Saturday, January 27, 2007

News Flash - new book - Why Lawyers Should Surf

A new book entitled Why Lawyers Should Surf is now available to pre-order. It has been written by myself and Tim Kevan.

In an attempt to prempt the question "why lawyers?", the following offers insight as to why we chose the legal profession to write a book regarding work-life balance.

In an early 1990s a John Hopkins University study compared the rates of depression among 104 occupations and found that lawyers were 3.6 times above the average rate of depression. This then begs the question ‘why do lawyers have such a high level of depression’? There are several hypotheses for this, well beyond the explanation that law is a stressful and busy job.

Professor Martin Seligman argues that the key thing about lawyers is that they tend to have pessimistic personality types. When lawyers are asked the famous question: ‘Is the cup half empty or half full?’ most respond by saying half empty. This somewhat pessimistic response may be seen as an actual advantage in the legal profession, because seeing troubles as pervasive and continuing, is at the heart of being a prudent lawyer. The inherent and honed ‘scepticism skill’, enables the lawyer to see every conceivable snare and catastrophe that might occur in legal transactions. Therefore, the ability to anticipate any pending or possible snag or disaster gives a positive legal outcome, as the lawyer can then help clients defend against those negative eventualities. Hence, ‘pervasive pessimism’ and possibly ‘catastrophizing’ can be seen as powerful tools in law, helping to anticipate disaster, and encouraging lawyers to think the worst before it has happened. However, on the flip side of that same coin, is that if you take the same pessimistic mindset home with you from the office, it may form part of the answer as to why lawyers are more likely to suffer with low moods.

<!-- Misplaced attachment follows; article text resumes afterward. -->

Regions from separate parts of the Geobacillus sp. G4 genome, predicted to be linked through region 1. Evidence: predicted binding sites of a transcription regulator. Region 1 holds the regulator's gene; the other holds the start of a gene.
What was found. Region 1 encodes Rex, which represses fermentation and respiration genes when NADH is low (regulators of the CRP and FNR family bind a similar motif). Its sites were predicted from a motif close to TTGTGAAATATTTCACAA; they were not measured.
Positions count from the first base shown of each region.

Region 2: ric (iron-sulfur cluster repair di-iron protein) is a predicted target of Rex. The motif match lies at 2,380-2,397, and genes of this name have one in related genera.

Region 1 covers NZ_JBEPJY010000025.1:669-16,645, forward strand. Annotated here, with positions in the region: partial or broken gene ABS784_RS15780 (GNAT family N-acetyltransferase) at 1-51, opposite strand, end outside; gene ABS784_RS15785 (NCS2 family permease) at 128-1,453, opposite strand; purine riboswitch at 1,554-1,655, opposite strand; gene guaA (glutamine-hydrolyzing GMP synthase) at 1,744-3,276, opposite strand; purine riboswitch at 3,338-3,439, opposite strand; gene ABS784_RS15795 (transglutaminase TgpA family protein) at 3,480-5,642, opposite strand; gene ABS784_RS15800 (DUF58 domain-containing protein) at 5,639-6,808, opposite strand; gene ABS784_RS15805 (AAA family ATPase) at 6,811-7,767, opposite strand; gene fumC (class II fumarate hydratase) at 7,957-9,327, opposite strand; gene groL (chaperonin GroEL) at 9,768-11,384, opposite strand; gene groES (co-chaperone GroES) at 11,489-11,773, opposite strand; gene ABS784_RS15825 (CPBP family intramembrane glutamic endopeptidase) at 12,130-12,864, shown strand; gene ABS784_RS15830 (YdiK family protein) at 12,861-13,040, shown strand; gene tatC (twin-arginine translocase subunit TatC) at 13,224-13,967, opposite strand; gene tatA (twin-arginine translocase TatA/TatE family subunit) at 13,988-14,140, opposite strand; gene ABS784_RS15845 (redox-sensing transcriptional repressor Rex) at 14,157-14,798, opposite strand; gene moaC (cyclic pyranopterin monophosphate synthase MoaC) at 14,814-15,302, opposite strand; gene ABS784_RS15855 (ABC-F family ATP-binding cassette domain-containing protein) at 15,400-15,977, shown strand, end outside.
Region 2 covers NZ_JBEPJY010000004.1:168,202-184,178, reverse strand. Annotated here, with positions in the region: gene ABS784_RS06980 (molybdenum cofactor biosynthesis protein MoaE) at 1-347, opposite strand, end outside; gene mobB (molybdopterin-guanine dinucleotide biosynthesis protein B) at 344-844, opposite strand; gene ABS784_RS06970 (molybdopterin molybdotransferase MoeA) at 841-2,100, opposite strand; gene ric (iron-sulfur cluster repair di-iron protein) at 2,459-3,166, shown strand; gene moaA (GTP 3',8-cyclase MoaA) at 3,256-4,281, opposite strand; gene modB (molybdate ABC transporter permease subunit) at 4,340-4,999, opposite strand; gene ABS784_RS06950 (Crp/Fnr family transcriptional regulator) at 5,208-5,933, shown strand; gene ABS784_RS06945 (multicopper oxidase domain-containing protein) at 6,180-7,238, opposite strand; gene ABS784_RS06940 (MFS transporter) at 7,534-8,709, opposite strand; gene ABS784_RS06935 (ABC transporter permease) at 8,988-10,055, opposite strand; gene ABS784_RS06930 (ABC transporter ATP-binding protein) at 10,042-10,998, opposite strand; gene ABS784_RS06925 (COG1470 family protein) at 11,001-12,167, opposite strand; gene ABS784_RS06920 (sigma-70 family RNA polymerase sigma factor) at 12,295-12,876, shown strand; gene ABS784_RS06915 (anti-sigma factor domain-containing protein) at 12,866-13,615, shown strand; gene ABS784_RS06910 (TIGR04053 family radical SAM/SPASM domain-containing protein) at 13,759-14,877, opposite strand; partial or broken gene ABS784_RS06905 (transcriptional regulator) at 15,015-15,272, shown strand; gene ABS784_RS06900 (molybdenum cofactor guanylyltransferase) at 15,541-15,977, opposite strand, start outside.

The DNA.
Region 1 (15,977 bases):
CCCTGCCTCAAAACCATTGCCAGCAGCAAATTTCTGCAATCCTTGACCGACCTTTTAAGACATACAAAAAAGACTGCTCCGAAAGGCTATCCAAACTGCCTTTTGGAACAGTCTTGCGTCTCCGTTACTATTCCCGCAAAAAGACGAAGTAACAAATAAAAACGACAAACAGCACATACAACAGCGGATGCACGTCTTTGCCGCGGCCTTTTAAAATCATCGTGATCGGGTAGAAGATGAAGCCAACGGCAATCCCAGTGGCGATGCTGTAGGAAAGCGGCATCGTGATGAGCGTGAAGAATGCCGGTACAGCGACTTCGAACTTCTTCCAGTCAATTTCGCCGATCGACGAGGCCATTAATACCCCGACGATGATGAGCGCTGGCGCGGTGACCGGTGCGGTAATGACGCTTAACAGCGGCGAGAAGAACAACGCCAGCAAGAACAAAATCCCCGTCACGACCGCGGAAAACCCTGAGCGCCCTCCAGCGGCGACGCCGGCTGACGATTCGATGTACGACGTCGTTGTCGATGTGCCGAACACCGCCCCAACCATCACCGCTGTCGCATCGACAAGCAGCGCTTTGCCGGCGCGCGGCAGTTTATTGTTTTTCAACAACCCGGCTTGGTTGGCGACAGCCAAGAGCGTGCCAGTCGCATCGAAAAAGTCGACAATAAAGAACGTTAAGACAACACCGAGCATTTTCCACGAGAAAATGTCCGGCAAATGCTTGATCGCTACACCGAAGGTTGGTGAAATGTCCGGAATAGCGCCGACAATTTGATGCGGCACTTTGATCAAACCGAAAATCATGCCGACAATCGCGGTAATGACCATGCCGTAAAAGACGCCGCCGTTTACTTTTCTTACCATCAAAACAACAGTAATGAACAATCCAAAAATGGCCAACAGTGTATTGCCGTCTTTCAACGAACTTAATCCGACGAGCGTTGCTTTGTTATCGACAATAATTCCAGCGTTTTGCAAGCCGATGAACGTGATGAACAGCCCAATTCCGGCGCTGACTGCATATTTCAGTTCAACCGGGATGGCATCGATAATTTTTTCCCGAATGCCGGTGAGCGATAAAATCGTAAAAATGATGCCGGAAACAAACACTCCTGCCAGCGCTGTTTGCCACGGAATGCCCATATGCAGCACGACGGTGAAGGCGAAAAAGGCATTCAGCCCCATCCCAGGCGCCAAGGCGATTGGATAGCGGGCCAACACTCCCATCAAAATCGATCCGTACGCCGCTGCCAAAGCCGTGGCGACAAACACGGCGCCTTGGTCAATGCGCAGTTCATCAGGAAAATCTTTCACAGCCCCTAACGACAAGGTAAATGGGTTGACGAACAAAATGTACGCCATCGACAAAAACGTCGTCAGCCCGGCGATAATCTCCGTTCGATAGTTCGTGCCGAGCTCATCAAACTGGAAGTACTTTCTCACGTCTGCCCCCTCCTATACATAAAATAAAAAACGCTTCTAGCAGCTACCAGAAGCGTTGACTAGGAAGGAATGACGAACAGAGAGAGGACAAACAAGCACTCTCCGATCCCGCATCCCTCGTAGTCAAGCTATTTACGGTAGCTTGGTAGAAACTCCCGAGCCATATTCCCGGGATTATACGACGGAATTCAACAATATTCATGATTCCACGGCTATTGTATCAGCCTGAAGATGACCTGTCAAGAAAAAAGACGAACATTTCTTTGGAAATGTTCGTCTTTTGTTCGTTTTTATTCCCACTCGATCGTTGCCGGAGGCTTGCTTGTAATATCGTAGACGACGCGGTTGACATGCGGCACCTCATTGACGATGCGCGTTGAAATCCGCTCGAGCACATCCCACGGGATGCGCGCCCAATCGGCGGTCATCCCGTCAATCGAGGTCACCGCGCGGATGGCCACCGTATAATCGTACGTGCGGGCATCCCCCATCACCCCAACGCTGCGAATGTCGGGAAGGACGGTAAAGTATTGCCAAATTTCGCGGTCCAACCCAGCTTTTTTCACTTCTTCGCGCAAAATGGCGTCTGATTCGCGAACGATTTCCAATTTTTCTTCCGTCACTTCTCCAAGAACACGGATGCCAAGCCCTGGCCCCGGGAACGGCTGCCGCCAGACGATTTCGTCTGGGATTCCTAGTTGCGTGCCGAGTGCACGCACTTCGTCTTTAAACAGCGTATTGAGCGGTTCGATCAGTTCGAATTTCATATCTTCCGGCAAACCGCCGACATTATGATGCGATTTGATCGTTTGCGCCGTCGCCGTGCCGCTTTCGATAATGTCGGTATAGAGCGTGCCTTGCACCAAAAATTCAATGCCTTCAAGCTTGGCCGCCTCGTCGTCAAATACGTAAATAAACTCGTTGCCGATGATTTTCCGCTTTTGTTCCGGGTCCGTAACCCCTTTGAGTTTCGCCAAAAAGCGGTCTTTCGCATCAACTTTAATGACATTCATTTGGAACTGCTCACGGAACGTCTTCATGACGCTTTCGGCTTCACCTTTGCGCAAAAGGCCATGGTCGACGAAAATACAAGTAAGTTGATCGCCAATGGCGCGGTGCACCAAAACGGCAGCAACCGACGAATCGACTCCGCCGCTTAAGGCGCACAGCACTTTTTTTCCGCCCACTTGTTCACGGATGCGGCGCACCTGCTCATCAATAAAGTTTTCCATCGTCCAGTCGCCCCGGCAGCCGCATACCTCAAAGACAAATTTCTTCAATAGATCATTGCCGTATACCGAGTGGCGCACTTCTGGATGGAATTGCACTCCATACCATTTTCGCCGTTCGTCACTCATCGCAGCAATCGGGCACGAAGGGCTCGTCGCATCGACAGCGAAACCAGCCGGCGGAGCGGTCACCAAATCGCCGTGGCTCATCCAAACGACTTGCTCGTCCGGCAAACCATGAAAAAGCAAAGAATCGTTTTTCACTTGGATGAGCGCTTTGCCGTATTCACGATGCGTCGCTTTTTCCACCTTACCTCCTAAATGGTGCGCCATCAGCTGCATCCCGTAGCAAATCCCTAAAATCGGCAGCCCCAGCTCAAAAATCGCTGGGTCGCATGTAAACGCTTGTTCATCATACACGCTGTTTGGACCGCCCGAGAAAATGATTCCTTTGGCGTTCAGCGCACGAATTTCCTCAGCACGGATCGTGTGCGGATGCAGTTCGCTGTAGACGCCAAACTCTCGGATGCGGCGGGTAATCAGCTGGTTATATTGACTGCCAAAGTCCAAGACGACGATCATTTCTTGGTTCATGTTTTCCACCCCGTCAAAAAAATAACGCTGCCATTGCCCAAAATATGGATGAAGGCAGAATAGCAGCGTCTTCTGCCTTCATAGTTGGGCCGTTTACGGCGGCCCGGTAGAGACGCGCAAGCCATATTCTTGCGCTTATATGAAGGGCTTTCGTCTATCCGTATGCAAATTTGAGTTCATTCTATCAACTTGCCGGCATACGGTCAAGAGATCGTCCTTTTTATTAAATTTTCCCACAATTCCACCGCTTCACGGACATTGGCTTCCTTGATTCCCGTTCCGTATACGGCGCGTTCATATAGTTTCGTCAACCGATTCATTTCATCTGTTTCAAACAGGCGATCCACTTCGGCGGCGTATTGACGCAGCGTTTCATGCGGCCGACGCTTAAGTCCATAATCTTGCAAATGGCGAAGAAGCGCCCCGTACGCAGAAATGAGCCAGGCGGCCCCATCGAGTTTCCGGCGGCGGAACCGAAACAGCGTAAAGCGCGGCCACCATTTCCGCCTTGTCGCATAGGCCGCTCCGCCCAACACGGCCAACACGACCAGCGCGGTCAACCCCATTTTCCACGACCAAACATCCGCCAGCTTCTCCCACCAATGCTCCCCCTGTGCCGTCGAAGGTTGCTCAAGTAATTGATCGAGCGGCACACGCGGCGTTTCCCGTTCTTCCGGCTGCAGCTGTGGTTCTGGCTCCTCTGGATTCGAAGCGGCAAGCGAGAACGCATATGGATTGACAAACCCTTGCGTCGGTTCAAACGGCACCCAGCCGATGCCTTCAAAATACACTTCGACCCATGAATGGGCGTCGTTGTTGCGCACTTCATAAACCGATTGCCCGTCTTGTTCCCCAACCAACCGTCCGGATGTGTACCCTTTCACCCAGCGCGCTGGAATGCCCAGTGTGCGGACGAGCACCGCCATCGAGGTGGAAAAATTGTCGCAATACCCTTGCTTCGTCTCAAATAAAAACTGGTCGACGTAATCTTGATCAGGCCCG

Another hypothesis is that lawyers tend to express ‘high-dominance’ as a key feature of their personality; again something which aids successful legal careers. Key features of a ‘high-dominance’ personality include people who: interrupt others, talk longer, take charge of conversations, decide when to change topic, state strong preferences and opinions, have an unyielding manner and tend to enjoy giving instructions and advice. ‘High dominance’ personalities also tend to believe in statements, such as, ‘winning is more important than playing the game’. This may be an integral part of being a successful lawyer who never looses a battle, however, when this mindset is extended outside the workplace it fits less well with life’s challenges. When things have not gone the way high dominance personalities have planned it can be a time when they struggle to manage.

The risk of the inherent pessimism in many lawyers means that they have to be particularly careful not to bring that perspective into every area of their lives. How circumstances are translated in any particular person can have enormous effects on the way they react and ultimately on the effect those circumstances have on their lives. This book will hopefully assist in finding a perspective where even the most difficult times can be seen in some sort of context which can also provide something useful, something to learn or grow from. As Shakespeare said, “There is nothing either good or bad, but thinking makes it so”.

The above photograph was taken by and is copyright of Dr Heidi Tempest.


Anonymous said...

Um, you need to check out Bowl of Stupid. He's a lawyer who Florida. He's on MyBlogLog dude.

Dr Michelle Tempest said...

Will check this out - many thanks for the heads up on that.

Edjacobson said...

Michelle, can you give me a reference for the 1990 Johns Hopkins study?